Are you excited for the holidays?  Are you looking to add your fuzzy friend to the festivities?  We here at the Alberta Animal Rescue Crew Society (AARCS) don’t blame you for that.  Those of us here who foster, volunteer, adopt, and/or work here want to help you share the joyous times with your furry loved ones.  However, many people don’t know that there are some things that can be harmful for your furry companion.  Although the holidays are a lot of fun, they can be stressful times especially when it comes to your pet’s safety.  Fear not!  We will help you with this.  Below is a list of risks to your pet’s safety and what you can do about them.

Poisonous Plants:

When we think of our seasonal plants we think holly, mistletoe, and poinsettias.  We all know that these certain plants (poinsettia’s not as bad) are poisonous to humans but it is worse for pets.  These plants can cause some serious gastrointestinal problems if they are eaten.  They tend to induce vomiting, diarrhea, loss of appetite, lethargy, and/or odd behavior.  And if you have an evergreen tree, it would be in the best interest of your pets to sweep up the needles as much as possible.  If they are eaten, it will block your pet’s stomach.  Do your best to keep all of these out of reach from your pets or get fake plastic décor.

 Watch Those Ornaments:

On every tree, it is a joy to see these glittering Christmas bulbs and glowing electrical lights.  We all love to see them as it is one of the loveliest things about Christmas.  However, pets can view these wonderous decorations like they are toys.  And let’s face it, when we were kids, we did too.  Just think what it must be like for your fur-baby.  These things are very stimulating to pets.  They will try to bat, chew, or otherwise find a way to play with these baubles.  Now this can not only break your ornaments and cause a big mess but shattered pieces can be stepped on or sometimes even ingested.  The last thing we ever want is our loved ones to get hurt and this includes our four-legged friends.  That said, make sure your stay away from tinsel and ribbons as they cause some ingestion problems to pets as well.  To avoid this, try not to decorate where you pet can reach these fun things or when it comes to the cords keep them as hidden as possible.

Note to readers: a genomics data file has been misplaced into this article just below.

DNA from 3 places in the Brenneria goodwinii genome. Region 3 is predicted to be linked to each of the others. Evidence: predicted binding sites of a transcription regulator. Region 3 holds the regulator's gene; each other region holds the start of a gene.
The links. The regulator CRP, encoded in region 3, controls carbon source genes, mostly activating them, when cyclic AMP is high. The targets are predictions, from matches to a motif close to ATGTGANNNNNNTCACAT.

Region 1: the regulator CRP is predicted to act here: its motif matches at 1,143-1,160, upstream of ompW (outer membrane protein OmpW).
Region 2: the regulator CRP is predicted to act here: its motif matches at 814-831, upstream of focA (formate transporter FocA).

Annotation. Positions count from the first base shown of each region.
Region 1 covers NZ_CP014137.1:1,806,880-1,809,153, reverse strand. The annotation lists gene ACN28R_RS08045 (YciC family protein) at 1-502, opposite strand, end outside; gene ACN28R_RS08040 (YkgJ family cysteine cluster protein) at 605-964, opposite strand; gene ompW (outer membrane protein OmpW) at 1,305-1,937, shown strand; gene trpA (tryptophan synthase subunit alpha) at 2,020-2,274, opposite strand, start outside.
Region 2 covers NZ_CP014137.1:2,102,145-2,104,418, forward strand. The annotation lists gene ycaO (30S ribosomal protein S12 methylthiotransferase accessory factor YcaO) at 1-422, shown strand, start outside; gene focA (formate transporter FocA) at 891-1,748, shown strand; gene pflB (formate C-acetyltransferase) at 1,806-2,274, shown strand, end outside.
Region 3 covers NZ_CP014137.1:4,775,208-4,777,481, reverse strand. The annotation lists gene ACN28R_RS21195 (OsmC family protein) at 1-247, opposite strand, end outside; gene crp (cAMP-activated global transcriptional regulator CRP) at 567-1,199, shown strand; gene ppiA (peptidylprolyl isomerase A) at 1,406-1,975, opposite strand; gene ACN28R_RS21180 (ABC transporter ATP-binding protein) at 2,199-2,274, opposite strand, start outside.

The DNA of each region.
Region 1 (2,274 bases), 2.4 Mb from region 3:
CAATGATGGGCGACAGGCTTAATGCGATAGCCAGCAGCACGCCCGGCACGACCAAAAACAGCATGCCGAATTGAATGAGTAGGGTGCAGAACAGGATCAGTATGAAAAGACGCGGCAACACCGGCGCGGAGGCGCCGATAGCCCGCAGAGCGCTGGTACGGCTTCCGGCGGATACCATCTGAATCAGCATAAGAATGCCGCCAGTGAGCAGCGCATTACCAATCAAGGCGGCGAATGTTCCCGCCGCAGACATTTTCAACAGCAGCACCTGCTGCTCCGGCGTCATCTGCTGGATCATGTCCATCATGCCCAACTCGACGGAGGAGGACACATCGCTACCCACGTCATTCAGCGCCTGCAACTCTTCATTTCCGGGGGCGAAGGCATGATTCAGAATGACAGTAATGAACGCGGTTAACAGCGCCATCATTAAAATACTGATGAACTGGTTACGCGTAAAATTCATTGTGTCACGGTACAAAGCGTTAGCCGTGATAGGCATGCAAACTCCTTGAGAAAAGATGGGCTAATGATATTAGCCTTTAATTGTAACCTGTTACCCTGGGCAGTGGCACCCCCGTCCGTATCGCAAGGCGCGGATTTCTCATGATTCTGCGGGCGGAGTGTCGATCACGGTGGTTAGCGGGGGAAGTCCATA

Candles and Other Flammables:

Ah!  A roaring fire in the fireplace where the stockings are hanging and candles glistening on the dining room table over a festive centerpiece.  This is a common and beautiful practice that many people like to practice when the holidays roll around.  However, you never want to leave your pet unattended with open flames in the room.  As we all know, pets can be curious and playful beings.  If they play with a candle, they could knock it over and not only hurt themselves but start a fire that can do some serious damage to your home.  The best thing you can do is use fake, battery-operated candles, have an electric fireplace, or have the fireplace channel on.  If you insist on using a classic fireplace, keep a cover on it and put the flames out when you are leaving your pet alone.

The Christmas Tree:

This is an equivalent to the proverbial “elephant in the room” but there are things that people miss.  For example, a cat could climb this tree and knock it over or a dog could come around and eat something off the tree that looks like a treat to them.  These things can happen.  So, what can we do about that?  Here are a few suggestions:

  • Use an animal repellent spray to keep them away.

  • Anchor the tree so it doesn’t tip over if your pet climbs it.

  • Weigh down the base so it doesn’t tip.

  • Use a cage or barricade of some kind to keep pets out.

  • Set trap noise-makers such as bells to alert you that your animal is close.

So, you see.  It is possible for the whole family which includes pets to have a safe and happy holiday in your home.  It just takes a little care and imagination to make it so.  If you follow these safety instructions then you all can have a very Merry Christmas and a Happy New Year.  We here at AARCS wish you the best during this holiday season. 

Erika Ravnsborg

Erika Ravnsborg

Blog and Website Content Creator

Got ideas for our next blog? Email me at [email protected]!